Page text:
Places: The Expedition of Humphry Clinker

  • Last updated on December 10, 2021

First published: 1771

Type of work: Novel

Type of plot: Satire

Time of work: Mid-eighteenth century

Asterisk denotes entries on real places.

Places DiscussedBrambleton Hall

Brambleton Expedition of Humphry Clinker, TheHall. Matthew Squire’s country residence, an imaginary estate near the real town of Abergavenny, Wales. Throughout the novel, it serves as the basis of comparison for the new places the family experiences and comments on in their letters to friends at home. Smollett, himself a Scotsman, liked Wales and used Welsh characters in other novels. Choosing a Welsh protagonist like Matt provided Smollett with a not-quite-foreign outsider from a simple, rustic background to serve as witness and commentator on city life versus country life, tradition versus change, and England versus Scotland, while not alienating his English audience, who generally felt an affection for the Welsh that they did not feel for the Scots.

The family’s journey ultimately ends where it begins, at Brambleton Hall, leaving the family content with their lives in the country, far from the city’s squalor and squander. Coming full circle, their journey thus represents a symbolic joining of estranged countries into a unified, peaceful whole while rejecting rapidly evolving urban social values in favor of traditional rural virtues.

*Bath

*Bath. Elegant English resort town and site of a natural mineral hot spring renowned for its reputed curative waters and fashionable clientele. Bath is the family’s first major stop. The socially conservative Smollett practiced medicine in Bath and uses Matt’s letters to excoriate the unhygienic bathing practices and the mingling of social classes at Bath Spa. He decries the high cost of living and unrestrained growth in Bath as well, lecturing against the luxury and extravagance caused by Britain’s rapidly expanding global trade networks.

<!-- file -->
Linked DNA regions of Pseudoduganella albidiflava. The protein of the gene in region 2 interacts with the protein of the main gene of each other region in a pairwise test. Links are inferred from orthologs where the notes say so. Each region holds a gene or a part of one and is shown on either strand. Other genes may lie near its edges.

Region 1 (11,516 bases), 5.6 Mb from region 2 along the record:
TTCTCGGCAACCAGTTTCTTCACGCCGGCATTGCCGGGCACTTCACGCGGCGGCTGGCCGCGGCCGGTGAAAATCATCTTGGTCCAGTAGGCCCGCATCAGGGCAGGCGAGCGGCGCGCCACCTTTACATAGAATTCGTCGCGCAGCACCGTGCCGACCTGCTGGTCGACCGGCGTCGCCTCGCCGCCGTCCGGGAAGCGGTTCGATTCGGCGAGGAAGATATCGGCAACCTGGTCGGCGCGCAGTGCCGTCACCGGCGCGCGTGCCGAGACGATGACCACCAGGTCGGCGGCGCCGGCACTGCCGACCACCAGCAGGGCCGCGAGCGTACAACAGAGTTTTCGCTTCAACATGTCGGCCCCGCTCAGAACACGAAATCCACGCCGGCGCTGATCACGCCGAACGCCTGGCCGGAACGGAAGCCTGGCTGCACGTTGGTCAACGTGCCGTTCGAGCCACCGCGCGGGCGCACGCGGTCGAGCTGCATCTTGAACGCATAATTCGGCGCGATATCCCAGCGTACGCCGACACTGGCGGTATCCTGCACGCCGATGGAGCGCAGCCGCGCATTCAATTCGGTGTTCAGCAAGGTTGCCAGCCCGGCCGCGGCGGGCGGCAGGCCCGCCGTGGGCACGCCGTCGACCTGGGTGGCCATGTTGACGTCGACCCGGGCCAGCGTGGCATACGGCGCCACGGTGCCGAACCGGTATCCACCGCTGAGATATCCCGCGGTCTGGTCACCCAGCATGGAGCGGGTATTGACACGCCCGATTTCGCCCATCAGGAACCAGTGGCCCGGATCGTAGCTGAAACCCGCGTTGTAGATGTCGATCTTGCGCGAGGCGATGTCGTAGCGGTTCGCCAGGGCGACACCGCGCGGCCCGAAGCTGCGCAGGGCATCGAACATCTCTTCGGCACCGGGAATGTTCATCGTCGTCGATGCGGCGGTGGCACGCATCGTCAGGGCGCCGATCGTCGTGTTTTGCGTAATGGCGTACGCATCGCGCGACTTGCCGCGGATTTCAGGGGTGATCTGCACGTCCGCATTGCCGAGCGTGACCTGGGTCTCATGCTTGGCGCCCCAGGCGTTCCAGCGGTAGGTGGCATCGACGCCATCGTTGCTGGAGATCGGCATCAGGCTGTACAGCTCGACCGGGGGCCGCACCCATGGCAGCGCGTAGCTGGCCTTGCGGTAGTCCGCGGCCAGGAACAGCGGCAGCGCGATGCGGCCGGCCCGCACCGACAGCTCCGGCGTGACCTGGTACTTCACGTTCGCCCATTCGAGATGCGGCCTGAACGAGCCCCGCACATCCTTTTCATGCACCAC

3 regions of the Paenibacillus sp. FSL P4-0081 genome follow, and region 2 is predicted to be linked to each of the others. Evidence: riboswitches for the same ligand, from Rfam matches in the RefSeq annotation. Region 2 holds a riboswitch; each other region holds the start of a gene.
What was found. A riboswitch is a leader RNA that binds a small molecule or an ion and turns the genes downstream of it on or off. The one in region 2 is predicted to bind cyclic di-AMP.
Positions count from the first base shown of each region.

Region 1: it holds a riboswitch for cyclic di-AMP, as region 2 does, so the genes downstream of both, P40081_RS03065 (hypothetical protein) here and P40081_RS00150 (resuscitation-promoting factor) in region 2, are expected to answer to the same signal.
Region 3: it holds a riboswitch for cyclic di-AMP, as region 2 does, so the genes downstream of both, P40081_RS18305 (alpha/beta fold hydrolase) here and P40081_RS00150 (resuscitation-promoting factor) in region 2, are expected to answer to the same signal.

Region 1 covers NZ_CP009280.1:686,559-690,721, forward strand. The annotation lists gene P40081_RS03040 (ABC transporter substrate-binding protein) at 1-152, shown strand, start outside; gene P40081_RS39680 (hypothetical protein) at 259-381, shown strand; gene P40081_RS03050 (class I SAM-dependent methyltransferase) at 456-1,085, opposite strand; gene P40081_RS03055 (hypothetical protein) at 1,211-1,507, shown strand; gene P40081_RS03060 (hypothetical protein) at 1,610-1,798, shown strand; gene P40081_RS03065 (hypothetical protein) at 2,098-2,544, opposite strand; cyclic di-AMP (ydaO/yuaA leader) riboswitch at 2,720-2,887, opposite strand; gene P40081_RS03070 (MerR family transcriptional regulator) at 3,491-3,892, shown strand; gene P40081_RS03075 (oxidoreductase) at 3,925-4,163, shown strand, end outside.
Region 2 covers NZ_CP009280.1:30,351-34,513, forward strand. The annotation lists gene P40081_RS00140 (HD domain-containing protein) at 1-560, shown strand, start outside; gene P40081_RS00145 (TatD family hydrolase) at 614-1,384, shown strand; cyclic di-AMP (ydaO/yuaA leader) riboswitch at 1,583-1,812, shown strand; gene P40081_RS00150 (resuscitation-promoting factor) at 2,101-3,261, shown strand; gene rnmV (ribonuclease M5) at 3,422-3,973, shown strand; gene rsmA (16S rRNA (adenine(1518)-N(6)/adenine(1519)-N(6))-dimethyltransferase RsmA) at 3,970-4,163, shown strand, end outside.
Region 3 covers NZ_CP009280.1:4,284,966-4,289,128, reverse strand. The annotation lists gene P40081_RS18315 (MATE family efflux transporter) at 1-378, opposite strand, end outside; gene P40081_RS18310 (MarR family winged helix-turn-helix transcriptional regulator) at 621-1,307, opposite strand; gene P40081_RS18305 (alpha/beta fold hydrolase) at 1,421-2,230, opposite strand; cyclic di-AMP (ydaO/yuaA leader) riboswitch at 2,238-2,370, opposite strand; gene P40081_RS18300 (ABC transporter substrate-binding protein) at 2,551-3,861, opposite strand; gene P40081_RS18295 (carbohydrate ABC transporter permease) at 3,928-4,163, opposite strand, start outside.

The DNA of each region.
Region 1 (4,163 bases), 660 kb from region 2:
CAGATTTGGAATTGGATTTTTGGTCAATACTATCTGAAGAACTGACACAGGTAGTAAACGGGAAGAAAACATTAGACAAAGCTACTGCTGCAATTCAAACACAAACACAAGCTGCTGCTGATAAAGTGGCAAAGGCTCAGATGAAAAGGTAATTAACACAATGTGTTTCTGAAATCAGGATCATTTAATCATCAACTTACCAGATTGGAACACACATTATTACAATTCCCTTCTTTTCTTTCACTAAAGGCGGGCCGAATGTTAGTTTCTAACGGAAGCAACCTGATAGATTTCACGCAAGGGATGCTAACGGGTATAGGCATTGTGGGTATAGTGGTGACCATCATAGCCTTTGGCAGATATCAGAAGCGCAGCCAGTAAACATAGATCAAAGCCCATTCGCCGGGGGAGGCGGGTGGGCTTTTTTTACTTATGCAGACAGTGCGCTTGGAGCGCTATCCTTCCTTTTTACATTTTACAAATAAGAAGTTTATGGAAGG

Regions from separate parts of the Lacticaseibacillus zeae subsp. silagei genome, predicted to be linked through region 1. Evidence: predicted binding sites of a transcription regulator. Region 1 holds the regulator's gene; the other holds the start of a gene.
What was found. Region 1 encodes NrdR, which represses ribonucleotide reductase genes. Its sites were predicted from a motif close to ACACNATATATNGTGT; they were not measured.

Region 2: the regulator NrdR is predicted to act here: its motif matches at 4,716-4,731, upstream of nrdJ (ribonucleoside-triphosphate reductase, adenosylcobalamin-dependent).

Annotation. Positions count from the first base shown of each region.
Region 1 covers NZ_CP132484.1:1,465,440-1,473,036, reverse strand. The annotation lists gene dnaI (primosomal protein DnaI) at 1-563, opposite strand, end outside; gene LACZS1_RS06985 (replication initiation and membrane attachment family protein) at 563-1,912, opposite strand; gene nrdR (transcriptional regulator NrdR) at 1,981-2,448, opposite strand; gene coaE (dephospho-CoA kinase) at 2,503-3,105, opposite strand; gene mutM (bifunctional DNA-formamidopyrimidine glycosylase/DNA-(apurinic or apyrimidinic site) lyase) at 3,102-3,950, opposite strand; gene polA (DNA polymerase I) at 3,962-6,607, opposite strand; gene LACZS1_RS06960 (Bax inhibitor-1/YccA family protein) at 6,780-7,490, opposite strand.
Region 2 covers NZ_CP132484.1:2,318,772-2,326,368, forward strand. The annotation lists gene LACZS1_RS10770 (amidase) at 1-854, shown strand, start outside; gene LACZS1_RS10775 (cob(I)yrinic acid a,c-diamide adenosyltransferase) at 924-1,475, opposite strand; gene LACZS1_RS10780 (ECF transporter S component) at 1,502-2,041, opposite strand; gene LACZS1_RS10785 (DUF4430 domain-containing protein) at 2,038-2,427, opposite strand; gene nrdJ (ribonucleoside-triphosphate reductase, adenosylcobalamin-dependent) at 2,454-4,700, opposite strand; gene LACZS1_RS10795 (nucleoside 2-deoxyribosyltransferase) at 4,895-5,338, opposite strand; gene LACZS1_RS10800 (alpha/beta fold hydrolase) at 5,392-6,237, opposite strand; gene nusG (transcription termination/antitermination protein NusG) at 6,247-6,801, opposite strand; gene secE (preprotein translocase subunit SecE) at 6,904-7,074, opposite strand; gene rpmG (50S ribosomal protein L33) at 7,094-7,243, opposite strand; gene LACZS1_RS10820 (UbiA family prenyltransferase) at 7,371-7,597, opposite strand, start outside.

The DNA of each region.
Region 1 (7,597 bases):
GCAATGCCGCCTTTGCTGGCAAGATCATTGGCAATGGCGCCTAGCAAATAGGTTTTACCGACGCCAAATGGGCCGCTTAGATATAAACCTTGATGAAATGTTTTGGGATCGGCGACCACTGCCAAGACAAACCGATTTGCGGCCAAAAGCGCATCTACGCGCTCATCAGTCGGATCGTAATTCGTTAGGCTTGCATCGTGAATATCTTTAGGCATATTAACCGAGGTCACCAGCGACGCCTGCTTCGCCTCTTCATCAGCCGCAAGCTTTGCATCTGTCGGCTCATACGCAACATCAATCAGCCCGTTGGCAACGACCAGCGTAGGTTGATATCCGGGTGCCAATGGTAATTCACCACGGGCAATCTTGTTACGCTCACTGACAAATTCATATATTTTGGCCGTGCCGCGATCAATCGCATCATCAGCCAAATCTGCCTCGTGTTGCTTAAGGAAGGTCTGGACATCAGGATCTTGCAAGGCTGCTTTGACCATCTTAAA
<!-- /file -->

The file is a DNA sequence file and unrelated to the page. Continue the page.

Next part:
*London

*London. Capital of Great Britain and largest city in the British Isles. Smollett wrote extensively for London journals but never liked living in the city. Matt gives voice to his loathing of the sprawling metropolis with its hustle and bustle, adulterated food and drink, and corrupt politics.

*Scotland

*Scotland. After leaving London, the family makes several stops before crossing the Tweed River into Scotland. Matt notes that the countryside on the English side of the river is not as well tended as that on the Scottish side, a comment echoing his generally critical view of the English towns and estates they see after departing the capital. The family’s itinerary in Scotland corresponds to that of Smollett’s travels through his homeland in 1766. Smollett spent most of his life forced to make his living in England during a period rife with anti-Scottish sentiment. Not surprisingly, the family’s letters from Scotland reflect Smollett’s enthusiasm for his beloved country. Matt admires the well-managed estates of the Scottish countryside and the fine university and hospitals of Edinburgh, even proclaiming that Edinburgh would be his city of choice if he were a city dweller.